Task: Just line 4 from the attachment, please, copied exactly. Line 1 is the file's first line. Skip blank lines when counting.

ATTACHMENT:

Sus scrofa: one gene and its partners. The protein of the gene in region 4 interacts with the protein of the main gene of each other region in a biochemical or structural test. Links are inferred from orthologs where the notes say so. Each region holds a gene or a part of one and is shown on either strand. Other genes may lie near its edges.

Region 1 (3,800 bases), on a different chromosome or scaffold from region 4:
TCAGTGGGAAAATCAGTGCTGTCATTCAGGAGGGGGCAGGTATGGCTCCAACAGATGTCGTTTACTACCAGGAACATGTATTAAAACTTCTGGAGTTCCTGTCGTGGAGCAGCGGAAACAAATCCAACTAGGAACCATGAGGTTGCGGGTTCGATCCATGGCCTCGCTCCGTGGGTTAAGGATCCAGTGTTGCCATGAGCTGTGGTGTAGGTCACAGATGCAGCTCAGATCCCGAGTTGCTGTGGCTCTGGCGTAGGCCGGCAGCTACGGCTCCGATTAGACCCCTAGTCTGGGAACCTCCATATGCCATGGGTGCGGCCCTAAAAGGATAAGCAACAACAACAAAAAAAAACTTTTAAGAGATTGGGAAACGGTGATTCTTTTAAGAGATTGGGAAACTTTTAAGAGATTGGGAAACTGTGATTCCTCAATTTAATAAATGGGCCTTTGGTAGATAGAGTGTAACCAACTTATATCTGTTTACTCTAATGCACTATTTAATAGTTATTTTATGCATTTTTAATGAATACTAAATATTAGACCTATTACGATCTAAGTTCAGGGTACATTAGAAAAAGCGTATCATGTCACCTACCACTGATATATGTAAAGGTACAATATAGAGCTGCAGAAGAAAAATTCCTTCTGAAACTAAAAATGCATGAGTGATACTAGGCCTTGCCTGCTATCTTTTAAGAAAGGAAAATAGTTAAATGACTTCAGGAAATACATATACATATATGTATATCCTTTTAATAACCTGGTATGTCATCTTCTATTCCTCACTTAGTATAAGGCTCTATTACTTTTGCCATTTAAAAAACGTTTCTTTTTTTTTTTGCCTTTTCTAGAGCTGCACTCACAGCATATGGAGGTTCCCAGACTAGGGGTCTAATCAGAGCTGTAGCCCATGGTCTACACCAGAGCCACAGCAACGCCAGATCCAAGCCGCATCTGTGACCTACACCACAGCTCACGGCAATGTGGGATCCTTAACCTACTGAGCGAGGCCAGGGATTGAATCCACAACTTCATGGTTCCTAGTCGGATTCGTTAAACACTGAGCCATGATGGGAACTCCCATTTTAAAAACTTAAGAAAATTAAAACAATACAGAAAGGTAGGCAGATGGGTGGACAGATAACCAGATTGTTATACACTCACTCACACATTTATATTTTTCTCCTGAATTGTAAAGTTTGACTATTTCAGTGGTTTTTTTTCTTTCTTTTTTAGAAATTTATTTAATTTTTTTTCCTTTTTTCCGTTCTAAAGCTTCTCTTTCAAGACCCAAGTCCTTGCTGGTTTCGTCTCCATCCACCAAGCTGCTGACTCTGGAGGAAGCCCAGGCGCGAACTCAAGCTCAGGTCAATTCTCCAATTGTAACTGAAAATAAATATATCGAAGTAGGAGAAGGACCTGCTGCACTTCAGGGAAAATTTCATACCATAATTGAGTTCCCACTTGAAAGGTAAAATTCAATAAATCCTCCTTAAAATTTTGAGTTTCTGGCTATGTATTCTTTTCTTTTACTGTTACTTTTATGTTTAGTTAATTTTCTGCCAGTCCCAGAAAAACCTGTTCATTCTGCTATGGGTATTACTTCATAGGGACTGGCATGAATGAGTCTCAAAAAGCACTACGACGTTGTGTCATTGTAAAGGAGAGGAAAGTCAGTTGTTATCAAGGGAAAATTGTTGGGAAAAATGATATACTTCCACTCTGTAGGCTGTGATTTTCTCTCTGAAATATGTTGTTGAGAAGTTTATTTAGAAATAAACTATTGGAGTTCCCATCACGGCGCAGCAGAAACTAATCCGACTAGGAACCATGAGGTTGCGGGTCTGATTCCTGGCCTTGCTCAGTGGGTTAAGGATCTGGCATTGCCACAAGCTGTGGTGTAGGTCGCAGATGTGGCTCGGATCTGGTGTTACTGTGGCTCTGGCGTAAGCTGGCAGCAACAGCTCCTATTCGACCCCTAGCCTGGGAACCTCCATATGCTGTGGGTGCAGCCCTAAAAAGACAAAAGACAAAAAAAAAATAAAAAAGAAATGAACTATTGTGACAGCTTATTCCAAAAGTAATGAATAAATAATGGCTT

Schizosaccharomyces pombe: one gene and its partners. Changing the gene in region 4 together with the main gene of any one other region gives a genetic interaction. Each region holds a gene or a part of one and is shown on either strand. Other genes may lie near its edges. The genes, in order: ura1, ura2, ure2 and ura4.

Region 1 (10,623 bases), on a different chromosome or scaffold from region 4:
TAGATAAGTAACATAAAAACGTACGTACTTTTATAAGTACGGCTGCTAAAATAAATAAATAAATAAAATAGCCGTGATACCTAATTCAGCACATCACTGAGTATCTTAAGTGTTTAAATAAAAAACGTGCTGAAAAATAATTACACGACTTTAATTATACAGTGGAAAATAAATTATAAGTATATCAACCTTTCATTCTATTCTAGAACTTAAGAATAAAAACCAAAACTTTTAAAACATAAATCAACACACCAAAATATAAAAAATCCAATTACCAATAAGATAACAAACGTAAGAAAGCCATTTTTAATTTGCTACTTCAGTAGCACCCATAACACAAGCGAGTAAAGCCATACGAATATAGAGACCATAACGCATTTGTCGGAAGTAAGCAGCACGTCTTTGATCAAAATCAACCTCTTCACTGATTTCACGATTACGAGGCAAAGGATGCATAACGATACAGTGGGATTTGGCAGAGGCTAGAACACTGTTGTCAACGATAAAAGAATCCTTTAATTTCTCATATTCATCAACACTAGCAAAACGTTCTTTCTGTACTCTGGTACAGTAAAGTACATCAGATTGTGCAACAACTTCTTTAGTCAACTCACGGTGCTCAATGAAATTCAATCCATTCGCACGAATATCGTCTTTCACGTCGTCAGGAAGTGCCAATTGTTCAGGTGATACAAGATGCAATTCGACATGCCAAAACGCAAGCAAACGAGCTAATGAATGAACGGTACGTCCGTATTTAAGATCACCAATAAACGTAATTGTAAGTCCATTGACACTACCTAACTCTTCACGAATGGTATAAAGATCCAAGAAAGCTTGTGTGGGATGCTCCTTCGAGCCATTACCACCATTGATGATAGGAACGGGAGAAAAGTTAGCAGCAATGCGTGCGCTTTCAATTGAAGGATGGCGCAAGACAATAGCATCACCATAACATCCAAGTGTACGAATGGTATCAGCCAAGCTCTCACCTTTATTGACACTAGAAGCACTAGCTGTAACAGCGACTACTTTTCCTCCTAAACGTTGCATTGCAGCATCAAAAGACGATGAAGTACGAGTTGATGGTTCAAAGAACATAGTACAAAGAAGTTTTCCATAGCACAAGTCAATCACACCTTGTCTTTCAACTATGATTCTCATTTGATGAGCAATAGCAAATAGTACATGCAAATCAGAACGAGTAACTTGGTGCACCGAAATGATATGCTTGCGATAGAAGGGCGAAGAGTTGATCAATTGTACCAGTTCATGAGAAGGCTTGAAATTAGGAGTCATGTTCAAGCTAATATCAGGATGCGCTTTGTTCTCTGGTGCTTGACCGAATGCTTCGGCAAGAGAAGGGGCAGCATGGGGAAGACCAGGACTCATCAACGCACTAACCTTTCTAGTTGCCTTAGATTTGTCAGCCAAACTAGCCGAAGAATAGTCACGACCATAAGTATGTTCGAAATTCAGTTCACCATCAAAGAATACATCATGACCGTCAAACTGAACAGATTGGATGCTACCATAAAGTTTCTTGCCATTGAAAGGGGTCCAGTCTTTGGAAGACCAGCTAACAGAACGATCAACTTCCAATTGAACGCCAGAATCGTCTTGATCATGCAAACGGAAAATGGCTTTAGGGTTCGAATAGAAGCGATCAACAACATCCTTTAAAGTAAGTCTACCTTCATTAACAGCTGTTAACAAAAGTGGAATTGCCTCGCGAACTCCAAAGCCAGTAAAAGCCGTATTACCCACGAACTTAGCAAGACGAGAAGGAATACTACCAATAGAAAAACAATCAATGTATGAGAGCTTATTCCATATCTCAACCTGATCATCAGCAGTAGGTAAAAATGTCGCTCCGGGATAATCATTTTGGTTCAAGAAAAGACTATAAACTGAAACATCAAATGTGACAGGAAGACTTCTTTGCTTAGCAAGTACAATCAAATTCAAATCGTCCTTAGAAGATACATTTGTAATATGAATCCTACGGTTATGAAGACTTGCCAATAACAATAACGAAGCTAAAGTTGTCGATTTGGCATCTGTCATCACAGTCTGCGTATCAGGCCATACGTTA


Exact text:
Schizosaccharomyces pombe: one gene and its partners. Changing the gene in region 4 together with the main gene of any one other region gives a genetic interaction. Each region holds a gene or a part of one and is shown on either strand. Other genes may lie near its edges. The genes, in order: ura1, ura2, ure2 and ura4.